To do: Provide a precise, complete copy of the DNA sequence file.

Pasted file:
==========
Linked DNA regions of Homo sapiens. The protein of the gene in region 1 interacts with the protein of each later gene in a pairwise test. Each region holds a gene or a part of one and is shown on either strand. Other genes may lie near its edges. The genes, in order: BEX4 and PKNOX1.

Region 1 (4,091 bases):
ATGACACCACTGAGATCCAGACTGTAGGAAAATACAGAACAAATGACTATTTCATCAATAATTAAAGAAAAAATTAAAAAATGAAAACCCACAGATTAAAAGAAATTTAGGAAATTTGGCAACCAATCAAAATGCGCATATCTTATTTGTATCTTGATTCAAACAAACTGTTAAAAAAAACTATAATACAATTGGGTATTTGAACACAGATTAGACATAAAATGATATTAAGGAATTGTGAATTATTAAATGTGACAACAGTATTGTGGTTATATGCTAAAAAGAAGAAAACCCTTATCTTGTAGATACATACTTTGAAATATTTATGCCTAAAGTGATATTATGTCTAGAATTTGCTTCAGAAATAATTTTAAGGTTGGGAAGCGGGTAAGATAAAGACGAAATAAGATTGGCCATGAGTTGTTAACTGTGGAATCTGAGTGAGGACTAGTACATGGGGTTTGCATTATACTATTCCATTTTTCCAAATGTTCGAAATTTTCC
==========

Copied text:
Linked DNA regions of Homo sapiens. The protein of the gene in region 1 interacts with the protein of each later gene in a pairwise test. Each region holds a gene or a part of one and is shown on either strand. Other genes may lie near its edges. The genes, in order: BEX4 and PKNOX1.

Region 1 (4,091 bases):
ATGACACCACTGAGATCCAGACTGTAGGAAAATACAGAACAAATGACTATTTCATCAATAATTAAAGAAAAAATTAAAAAATGAAAACCCACAGATTAAAAGAAATTTAGGAAATTTGGCAACCAATCAAAATGCGCATATCTTATTTGTATCTTGATTCAAACAAACTGTTAAAAAAAACTATAATACAATTGGGTATTTGAACACAGATTAGACATAAAATGATATTAAGGAATTGTGAATTATTAAATGTGACAACAGTATTGTGGTTATATGCTAAAAAGAAGAAAACCCTTATCTTGTAGATACATACTTTGAAATATTTATGCCTAAAGTGATATTATGTCTAGAATTTGCTTCAGAAATAATTTTAAGGTTGGGAAGCGGGTAAGATAAAGACGAAATAAGATTGGCCATGAGTTGTTAACTGTGGAATCTGAGTGAGGACTAGTACATGGGGTTTGCATTATACTATTCCATTTTTCCAAATGTTCGAAATTTTCC